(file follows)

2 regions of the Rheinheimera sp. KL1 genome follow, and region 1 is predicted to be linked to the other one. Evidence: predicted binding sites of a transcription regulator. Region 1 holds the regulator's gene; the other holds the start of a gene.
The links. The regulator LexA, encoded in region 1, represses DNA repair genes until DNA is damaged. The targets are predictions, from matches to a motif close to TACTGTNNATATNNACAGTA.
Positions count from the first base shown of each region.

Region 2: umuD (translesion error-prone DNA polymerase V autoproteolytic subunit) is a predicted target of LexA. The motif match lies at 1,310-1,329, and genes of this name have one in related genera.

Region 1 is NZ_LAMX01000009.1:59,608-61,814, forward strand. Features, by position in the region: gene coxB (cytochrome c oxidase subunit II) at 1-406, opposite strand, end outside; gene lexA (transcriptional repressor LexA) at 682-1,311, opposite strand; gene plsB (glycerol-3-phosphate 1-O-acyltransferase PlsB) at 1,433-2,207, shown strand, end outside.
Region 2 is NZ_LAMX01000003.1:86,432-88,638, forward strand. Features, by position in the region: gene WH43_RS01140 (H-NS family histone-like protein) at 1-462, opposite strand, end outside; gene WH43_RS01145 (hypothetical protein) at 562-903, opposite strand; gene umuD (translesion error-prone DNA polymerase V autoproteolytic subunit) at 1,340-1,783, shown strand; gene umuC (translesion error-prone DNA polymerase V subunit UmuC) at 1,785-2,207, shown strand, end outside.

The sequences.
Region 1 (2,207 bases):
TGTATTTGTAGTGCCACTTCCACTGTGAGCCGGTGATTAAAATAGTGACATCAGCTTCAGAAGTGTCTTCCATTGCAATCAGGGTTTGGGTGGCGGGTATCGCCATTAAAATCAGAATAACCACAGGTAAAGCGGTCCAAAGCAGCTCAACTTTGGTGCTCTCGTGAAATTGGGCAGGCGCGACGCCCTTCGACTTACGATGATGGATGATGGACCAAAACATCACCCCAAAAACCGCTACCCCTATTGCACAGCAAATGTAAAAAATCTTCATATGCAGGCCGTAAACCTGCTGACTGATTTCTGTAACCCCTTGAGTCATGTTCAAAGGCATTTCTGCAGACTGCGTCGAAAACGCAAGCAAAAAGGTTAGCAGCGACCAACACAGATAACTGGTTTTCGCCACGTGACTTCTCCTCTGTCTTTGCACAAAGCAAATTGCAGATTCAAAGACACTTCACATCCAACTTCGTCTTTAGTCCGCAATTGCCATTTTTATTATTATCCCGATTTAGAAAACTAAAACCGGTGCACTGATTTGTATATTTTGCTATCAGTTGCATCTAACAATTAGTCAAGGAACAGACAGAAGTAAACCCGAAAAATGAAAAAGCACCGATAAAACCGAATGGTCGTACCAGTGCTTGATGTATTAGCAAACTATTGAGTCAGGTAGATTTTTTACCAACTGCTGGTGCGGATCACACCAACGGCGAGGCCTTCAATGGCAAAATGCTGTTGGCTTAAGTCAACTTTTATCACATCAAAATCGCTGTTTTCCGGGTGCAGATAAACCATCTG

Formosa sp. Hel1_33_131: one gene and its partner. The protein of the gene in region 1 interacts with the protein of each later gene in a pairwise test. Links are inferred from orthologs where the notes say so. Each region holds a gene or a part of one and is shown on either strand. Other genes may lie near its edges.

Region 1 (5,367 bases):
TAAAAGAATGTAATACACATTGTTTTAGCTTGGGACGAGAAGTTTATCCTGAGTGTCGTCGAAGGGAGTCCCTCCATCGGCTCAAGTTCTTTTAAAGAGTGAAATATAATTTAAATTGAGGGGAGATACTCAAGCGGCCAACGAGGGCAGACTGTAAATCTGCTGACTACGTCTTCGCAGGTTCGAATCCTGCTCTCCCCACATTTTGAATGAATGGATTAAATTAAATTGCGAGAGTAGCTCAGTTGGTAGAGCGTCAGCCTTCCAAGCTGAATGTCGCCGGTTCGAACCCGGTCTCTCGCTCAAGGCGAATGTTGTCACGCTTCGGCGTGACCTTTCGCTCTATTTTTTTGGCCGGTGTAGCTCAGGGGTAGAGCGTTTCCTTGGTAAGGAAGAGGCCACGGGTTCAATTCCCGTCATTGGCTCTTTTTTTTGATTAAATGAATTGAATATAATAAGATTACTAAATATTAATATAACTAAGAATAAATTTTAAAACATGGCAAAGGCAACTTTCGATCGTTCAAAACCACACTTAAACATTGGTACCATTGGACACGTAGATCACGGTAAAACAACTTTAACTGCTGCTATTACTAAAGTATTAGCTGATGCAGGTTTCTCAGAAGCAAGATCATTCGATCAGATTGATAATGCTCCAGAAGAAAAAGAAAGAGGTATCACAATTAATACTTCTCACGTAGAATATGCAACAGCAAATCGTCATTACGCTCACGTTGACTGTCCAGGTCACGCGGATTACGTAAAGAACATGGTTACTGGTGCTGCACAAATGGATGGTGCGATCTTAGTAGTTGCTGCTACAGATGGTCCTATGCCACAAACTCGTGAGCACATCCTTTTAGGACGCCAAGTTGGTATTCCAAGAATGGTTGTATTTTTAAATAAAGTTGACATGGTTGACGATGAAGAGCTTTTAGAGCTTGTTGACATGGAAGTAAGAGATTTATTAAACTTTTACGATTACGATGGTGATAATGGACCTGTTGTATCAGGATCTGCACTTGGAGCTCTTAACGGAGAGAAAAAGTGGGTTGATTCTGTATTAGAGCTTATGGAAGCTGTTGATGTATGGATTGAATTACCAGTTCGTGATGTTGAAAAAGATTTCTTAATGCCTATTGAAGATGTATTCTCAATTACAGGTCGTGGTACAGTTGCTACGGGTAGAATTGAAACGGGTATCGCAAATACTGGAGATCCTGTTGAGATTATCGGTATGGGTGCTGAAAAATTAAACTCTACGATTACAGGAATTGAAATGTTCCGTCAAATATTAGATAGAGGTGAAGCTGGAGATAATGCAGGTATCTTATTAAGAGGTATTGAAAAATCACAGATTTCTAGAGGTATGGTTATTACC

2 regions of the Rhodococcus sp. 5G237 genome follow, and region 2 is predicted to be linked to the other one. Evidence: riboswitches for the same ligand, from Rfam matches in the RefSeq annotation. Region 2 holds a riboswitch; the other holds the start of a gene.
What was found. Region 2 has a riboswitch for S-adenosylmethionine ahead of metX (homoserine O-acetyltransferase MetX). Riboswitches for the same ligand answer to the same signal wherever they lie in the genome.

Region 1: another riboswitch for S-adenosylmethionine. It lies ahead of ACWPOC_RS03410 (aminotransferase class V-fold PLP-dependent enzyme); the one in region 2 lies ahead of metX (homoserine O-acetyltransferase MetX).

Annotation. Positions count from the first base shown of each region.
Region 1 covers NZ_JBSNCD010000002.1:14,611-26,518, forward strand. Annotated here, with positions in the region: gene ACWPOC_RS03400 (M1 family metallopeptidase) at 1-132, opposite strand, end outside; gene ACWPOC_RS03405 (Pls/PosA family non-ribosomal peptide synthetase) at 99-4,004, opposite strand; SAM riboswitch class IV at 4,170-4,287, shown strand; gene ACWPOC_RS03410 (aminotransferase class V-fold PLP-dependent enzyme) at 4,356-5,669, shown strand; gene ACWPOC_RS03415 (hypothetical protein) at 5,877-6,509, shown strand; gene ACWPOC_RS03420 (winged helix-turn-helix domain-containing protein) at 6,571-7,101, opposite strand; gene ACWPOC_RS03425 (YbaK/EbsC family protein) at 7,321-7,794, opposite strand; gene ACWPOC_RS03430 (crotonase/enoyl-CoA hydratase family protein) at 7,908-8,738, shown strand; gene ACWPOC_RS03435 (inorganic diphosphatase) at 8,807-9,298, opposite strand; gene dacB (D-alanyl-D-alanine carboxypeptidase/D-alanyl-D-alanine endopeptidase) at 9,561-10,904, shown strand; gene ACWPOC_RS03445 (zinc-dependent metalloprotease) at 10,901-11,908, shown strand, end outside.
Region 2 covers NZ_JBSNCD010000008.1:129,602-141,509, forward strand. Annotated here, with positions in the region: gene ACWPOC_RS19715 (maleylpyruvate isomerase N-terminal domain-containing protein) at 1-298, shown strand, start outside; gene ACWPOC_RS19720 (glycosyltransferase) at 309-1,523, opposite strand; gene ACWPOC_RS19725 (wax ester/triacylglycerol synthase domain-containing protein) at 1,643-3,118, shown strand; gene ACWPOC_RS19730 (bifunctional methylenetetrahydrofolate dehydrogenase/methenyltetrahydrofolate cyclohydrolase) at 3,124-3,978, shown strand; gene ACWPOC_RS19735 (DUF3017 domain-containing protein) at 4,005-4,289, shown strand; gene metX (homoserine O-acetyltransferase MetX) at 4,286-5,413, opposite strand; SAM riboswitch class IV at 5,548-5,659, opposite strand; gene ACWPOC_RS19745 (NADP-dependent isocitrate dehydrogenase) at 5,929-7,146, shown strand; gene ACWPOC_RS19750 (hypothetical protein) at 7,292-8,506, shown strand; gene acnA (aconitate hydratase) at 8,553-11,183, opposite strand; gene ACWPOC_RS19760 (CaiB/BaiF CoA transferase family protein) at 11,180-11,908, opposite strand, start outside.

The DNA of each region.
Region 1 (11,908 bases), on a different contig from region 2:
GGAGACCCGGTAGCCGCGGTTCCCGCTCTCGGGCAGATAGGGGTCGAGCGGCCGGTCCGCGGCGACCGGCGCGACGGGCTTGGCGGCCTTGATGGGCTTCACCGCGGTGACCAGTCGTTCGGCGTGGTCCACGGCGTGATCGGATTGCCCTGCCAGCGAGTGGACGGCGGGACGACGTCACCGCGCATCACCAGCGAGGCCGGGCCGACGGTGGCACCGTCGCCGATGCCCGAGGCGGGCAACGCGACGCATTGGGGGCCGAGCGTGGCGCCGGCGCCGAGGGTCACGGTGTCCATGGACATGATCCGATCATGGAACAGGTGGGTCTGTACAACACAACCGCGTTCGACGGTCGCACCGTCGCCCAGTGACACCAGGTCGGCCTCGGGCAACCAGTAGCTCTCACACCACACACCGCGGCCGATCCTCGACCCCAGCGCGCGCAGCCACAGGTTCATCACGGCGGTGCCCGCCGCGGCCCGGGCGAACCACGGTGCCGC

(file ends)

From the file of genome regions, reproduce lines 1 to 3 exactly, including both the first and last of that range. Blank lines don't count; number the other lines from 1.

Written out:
2 regions of the Rheinheimera sp. KL1 genome follow, and region 1 is predicted to be linked to the other one. Evidence: predicted binding sites of a transcription regulator. Region 1 holds the regulator's gene; the other holds the start of a gene.
The links. The regulator LexA, encoded in region 1, represses DNA repair genes until DNA is damaged. The targets are predictions, from matches to a motif close to TACTGTNNATATNNACAGTA.
Positions count from the first base shown of each region.